Insurers Propose Decrease for Nevada Workers’ Compensation Rates

January 22, 2009

Nevada Insurance Commissioner Scott Kipper announced that the industry’s National Council on Compensation Insurance Inc. (NCCI) has submitted a filing for an average decrease of 4.9 percent for Nevada workers’ compensation voluntary insurance loss costs.

NCCI has also filed for an average decrease of 6 percent for workers’ compensation insurance assigned risk rates.

The changes vary by classification and are as much as 20 percent above or below the average for the classification’s industry group. For example, for classification 5645, carpentry – detached one or two family dwellings, the proposed change for the loss cost is -11.1 percent. This classification falls within the contracting industry group within which the loss costs have an average proposed change of -5.5 percent.

The changes are proposed to be effective March 1, 2009.

The NCCI filing also proposes an experience rating formula adjustment to bring the average experience modification closer to 1. Experience rating is used to encourage employers to maintain safe workplace environments. Under experience rating, employers with
better than average recent historical experience pay less premium than those with poorer than average experience for the class of business. Experience rating applies to all but the smallest or newest employers. The impact of this proposed adjustment will be an overall 0.3 percent premium increase. With the proposed change to the experience rating formula, the overall proposed voluntary premium decrease is 4.6 percent and the overall proposed assigned risk premium decrease is 5.7 percent.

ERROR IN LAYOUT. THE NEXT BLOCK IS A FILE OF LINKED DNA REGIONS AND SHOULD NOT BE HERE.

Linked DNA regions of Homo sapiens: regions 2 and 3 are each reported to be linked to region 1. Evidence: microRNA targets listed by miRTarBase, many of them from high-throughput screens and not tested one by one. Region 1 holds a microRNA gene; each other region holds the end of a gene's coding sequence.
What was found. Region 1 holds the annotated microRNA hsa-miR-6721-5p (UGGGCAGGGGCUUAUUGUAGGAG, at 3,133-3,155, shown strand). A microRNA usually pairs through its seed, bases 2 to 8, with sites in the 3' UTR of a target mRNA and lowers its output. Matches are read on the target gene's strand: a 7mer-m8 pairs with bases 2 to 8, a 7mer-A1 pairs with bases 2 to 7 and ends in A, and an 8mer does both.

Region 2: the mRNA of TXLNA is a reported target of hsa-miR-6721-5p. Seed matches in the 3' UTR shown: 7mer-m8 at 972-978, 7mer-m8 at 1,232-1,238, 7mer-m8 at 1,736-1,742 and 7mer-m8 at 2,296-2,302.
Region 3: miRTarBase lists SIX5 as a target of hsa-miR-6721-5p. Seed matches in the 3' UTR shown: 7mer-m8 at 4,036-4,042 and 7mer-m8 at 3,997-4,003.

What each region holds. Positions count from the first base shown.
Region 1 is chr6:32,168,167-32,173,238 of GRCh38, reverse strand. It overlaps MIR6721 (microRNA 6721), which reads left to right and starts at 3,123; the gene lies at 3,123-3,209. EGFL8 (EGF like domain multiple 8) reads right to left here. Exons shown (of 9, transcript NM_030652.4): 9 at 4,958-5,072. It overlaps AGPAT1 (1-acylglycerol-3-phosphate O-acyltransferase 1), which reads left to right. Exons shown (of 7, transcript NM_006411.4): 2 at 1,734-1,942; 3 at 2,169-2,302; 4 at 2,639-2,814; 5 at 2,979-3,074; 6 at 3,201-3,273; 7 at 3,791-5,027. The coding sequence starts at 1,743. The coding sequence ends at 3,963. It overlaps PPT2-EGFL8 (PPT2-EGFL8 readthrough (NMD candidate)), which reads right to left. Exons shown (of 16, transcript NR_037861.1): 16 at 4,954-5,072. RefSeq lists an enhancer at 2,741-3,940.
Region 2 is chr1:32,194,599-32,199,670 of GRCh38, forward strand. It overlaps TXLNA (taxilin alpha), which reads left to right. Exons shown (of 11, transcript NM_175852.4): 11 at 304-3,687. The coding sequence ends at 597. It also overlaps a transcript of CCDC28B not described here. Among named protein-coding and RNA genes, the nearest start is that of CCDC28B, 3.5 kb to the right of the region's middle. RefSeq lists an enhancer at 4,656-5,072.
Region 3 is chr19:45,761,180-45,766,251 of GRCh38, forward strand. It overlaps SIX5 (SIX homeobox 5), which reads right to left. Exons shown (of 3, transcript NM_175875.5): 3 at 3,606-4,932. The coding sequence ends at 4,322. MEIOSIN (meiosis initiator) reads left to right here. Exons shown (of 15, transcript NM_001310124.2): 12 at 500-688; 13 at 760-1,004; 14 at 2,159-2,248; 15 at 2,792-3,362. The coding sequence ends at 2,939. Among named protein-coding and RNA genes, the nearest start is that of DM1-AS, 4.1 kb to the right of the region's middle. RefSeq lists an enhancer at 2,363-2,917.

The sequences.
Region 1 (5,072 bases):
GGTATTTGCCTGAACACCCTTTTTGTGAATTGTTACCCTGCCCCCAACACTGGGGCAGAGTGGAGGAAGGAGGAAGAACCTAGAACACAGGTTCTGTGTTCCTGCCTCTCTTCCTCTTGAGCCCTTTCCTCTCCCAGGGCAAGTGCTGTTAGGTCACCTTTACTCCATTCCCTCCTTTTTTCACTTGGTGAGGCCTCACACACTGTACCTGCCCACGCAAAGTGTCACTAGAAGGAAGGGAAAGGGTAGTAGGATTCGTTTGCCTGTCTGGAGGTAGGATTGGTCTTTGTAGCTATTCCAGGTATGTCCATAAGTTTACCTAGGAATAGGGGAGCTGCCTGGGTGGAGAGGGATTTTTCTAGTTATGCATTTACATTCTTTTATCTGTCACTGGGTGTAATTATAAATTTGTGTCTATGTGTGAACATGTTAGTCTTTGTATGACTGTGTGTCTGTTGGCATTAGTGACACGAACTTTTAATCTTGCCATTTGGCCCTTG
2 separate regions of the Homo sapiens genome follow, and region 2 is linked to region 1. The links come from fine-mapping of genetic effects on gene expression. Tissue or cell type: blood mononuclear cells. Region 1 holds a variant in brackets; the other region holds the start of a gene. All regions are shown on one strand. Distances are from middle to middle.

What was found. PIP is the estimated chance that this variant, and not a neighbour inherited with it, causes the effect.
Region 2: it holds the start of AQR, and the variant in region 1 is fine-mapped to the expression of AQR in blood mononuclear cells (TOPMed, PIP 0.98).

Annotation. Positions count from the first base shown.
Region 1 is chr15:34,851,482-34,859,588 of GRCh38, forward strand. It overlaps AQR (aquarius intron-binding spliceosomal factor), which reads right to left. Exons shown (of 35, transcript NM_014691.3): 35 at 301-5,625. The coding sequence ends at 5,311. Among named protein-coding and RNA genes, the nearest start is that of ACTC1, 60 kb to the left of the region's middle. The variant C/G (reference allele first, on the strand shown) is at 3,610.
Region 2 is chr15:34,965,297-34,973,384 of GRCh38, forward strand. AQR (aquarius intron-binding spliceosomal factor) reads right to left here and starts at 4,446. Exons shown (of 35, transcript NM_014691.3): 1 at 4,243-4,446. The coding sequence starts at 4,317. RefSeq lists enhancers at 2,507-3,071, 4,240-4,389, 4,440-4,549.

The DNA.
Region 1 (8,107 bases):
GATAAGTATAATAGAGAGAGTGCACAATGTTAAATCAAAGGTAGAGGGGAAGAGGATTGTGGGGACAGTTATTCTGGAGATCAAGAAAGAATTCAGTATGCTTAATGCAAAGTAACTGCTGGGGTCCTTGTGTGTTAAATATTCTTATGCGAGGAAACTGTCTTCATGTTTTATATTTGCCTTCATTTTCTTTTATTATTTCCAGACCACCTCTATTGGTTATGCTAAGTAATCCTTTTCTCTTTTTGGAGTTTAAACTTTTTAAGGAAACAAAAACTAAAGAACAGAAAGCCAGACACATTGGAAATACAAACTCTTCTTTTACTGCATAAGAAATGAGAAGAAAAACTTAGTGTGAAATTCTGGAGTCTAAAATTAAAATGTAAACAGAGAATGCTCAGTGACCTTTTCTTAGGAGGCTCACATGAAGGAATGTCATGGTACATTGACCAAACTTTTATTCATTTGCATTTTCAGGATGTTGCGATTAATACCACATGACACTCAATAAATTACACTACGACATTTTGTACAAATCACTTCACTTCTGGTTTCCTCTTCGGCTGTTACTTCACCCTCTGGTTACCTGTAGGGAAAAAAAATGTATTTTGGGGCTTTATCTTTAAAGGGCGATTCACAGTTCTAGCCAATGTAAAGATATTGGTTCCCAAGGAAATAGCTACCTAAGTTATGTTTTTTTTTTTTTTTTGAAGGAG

When comparing Nevada workers compensation loss costs and loss cost changes to those in other jurisdictions, it is important to keep in mind that the Nevada exposure base, payroll, is capped at $36,000 per employee per policy year, the DOI indicated. In other states, the full payroll is generally used to compute the premium. When wages increase, workers’ compensation premiums automatically increase because rates are a function of payrolls. In Nevada, the rate of increase in premiums, not considering the impact of loss cost changes, is less than the rate of increase in wages because the wages used to calculate the premiums are capped. To keep up with the increased benefits due to higher wage levels and other increasing costs, loss costs in a state where payroll is capped will have to increase more (or decrease less) than loss costs in a state where unlimited payroll is used.

The Nevada average annual wage is almost $37,000 per year (assuming a 40 hour work week with 50 weeks paid per year). While the median wage is lower than the average wage, a significant proportion of workers (more than 25 percent but less than 50 percent), earn more than $36,000 per year.

Decreasing claim frequency more than offsets increasing indemnity and medical costs per claim, the cost of living benefit adjustments that were enacted during the 2003 Legislative session and the impact of the payroll cap.

Commissioner Kipper clarified that NCCI loss costs are only one component of the rates charged by insurers and each insurer must file a loss cost multiplier to include expenses and profit. As a result, not every insurer charges the same rate. Commissioner Kipper urges
employers to comparison shop for the best rate. In a competitive environment, such behavior is essential to maintain an efficient market.

The proposed rate changes are on file and available for public inspection at the Division of Insurance in Carson City. They have also been posted to the Division’s Web site: Employers can comment on the filing by writing to the Division at 788
Fairview Dr., Suite 300, Carson City, Nevada 89701-5491 or by e-mailing the Division at

Commissioner Kipper anticipates making a decision on the filing within the next two weeks.

Source: DOI

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